Pumped Hydro: The authors argue that the absence of discussions of pumped hydro storage at existing hydroelectric facilities represents a fatal flaw in DDPP and TEFP but that argument is problematic. Pumped hydro doesn’t represent additional capacity, it represents storage of energy generated somewhere else. Pumped hydro simply takes energy generated by some other process (wind, solar etc.) and stores it in the form of water. Moreover, there is a reason existing hydro facilities don’t include a pumped hydro capacity, that reason is that pumped hydro needs reservoirs and our existing dams are built in places where reservoirs downstream are mostly not practical.

As for upgrades at existing facilities, absent a few already planned upgrades the existing systems are pretty much at capacity. For most of our dams it is not the number of generator units that represents the limiting feature but the size of the reservoirs behind the dams (amount of water to be converted into electricity). The whole reason Site C is being added to the existing Peace dam network is to increase the reservoir volume behind dams in BC.

Large-scale hydroelectric – Wait a Minute…: It was at this point in the exercise that I recognized the apparent bait and switch that had occurred in this section of the report. The section started with a couple half-hearted attempts to challenge the electricity demand requirements set out in the DDPP and TEFP but quickly descended into challenging how that needed electricity would be generated. In doing so the authors appear to be distracting the reader as to the actual point of those reports: that if we are to meet our climate change goals we will need substantially more electricity by 2030 and 2050. If you continue reading the section you discover that the authors never actually go back to challenge the electricity requirement numbers from DDPP or TEFP They simply migrate to a section on low-carbon electrification in BC while completely ignoring DDPP or TEFP; then 12 pages later they come up with a conclusion:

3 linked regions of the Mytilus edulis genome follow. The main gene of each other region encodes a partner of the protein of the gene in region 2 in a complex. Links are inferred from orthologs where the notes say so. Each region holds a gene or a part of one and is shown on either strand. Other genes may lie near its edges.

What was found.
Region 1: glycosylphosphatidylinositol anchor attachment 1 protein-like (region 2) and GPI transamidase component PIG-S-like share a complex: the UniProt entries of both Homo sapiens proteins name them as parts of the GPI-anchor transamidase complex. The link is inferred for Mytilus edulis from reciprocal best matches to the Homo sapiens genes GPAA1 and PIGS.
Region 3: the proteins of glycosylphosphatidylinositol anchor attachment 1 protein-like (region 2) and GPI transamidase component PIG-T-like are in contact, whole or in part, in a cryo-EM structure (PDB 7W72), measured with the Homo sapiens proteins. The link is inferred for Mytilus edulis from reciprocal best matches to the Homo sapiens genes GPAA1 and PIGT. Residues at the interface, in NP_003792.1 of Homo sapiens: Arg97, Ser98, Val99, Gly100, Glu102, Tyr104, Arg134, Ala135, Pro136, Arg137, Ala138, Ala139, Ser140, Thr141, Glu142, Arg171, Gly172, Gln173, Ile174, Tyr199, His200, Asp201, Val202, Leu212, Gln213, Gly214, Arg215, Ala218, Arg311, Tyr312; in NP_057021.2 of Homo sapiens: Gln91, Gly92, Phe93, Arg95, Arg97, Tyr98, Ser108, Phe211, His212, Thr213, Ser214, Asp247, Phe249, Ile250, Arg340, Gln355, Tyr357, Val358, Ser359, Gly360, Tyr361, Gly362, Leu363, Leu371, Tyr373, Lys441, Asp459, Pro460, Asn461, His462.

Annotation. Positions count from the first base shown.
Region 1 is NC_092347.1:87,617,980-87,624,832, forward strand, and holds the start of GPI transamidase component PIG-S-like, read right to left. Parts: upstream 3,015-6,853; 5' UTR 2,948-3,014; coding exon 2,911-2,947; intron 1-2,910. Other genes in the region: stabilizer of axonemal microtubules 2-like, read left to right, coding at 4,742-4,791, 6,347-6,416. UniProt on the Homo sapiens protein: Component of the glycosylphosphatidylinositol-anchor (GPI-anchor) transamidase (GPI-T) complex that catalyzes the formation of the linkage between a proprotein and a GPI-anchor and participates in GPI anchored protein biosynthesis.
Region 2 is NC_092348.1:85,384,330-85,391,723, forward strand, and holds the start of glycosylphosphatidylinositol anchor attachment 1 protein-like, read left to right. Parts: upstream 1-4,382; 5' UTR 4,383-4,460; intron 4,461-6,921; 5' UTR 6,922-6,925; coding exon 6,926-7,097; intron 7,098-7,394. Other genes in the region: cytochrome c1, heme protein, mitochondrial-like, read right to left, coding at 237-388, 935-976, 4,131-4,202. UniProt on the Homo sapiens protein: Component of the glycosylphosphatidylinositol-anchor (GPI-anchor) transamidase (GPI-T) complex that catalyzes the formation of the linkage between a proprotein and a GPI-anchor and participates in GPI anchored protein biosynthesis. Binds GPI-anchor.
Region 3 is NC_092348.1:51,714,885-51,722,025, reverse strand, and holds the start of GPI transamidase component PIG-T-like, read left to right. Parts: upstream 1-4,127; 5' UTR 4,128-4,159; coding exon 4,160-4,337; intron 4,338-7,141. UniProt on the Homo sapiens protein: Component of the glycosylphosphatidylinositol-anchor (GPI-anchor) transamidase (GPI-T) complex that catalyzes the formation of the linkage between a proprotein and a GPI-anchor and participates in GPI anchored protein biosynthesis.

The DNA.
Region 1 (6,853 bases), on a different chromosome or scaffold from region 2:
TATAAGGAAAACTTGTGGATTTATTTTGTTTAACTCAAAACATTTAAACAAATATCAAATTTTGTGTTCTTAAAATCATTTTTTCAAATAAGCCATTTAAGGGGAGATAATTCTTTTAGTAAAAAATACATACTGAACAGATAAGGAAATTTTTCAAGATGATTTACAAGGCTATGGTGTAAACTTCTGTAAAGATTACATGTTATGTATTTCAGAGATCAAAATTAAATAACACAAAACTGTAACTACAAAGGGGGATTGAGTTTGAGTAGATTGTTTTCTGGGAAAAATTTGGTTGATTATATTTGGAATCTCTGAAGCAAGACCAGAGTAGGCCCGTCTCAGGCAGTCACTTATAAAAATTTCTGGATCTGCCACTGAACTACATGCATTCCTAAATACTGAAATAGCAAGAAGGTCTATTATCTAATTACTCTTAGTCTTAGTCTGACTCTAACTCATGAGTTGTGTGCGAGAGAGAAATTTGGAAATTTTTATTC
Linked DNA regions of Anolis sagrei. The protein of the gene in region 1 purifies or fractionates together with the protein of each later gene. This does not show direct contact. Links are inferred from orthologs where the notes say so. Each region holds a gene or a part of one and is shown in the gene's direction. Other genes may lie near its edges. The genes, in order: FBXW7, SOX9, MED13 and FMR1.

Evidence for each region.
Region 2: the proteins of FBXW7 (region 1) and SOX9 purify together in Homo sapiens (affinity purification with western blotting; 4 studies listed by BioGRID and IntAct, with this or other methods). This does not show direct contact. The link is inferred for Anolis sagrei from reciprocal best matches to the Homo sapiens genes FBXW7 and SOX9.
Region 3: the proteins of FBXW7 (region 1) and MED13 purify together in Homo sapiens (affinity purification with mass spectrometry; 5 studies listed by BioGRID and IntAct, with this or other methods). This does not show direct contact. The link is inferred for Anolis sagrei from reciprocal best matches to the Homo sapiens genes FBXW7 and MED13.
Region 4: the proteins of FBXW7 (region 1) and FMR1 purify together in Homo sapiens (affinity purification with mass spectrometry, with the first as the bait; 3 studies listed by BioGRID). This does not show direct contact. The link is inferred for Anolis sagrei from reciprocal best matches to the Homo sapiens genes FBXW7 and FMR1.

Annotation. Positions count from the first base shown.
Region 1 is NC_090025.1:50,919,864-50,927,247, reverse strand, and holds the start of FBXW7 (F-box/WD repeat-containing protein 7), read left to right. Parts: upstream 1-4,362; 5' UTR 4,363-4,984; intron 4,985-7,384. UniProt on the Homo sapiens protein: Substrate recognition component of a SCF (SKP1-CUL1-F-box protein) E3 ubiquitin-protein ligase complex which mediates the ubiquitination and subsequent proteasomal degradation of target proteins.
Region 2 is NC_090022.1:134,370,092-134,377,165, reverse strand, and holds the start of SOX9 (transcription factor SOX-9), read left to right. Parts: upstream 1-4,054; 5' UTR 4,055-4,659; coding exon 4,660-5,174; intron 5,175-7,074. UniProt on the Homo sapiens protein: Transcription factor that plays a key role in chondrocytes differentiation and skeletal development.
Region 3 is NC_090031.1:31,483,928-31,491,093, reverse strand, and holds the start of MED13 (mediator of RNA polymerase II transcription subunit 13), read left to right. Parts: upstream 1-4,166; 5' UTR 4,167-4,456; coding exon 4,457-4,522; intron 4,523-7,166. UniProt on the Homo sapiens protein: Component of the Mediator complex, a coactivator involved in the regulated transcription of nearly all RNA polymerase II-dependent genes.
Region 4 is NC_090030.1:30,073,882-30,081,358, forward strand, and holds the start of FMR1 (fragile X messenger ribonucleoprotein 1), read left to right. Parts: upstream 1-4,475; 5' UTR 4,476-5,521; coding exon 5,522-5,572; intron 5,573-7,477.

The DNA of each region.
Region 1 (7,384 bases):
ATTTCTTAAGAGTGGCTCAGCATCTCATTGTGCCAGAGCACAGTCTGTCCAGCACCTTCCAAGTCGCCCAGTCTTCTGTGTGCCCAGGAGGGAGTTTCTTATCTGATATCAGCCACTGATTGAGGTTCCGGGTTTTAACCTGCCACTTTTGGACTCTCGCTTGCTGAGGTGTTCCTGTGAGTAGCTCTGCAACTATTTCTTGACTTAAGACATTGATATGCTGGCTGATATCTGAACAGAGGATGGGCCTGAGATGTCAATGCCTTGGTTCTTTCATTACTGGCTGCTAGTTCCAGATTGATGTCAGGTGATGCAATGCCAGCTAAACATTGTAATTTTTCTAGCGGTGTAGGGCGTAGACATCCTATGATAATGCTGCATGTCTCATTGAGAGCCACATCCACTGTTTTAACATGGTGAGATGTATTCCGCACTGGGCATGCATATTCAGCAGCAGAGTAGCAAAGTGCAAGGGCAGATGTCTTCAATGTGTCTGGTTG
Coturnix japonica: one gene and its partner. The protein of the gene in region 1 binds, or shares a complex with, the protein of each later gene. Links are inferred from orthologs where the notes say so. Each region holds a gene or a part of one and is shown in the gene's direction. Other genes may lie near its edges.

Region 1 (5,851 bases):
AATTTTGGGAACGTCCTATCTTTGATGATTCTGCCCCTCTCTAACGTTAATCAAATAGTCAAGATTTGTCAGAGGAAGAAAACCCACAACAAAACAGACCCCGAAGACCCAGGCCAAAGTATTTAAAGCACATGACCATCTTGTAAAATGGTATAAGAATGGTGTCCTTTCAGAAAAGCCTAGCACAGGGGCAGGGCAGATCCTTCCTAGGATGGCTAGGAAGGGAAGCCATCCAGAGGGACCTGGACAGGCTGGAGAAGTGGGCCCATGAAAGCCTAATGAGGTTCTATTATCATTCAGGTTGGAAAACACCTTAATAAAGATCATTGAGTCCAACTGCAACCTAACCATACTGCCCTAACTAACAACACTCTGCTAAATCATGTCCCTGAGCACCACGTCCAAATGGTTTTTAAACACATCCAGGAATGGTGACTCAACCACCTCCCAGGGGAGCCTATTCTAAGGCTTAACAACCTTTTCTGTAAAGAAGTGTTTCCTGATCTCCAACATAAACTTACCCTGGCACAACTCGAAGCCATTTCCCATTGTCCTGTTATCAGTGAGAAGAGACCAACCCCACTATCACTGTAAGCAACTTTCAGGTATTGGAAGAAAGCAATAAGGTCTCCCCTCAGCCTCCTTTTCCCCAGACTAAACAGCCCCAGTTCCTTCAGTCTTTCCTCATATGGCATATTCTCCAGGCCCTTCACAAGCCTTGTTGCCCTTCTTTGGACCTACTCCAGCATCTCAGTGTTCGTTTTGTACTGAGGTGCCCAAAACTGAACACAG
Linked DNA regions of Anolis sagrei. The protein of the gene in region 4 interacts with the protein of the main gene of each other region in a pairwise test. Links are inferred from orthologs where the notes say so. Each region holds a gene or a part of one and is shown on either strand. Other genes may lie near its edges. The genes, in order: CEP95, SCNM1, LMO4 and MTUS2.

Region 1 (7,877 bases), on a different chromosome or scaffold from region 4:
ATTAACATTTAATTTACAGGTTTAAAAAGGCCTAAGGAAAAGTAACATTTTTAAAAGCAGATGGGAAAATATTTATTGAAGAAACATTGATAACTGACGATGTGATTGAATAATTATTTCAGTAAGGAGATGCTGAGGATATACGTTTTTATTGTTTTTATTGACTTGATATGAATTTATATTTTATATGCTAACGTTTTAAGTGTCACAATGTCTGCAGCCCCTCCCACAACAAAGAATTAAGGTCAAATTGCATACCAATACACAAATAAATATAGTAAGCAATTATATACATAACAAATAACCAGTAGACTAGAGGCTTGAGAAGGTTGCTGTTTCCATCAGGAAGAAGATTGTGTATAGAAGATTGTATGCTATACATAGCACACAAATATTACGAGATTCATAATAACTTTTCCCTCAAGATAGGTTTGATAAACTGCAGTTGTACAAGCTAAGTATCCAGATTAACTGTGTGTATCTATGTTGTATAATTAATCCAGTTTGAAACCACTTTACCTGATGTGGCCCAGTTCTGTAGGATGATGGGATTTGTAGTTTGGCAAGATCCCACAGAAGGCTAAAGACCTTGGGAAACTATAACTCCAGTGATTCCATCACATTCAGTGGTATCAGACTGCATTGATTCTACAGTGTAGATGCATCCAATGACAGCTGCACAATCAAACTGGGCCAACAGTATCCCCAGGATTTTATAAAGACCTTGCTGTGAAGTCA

The increases in electricity requirements in the DDPP and TEFP, which are on the order of 130% and 220% above current requirements by 2050, are not defensible based on the information provided in these analyses.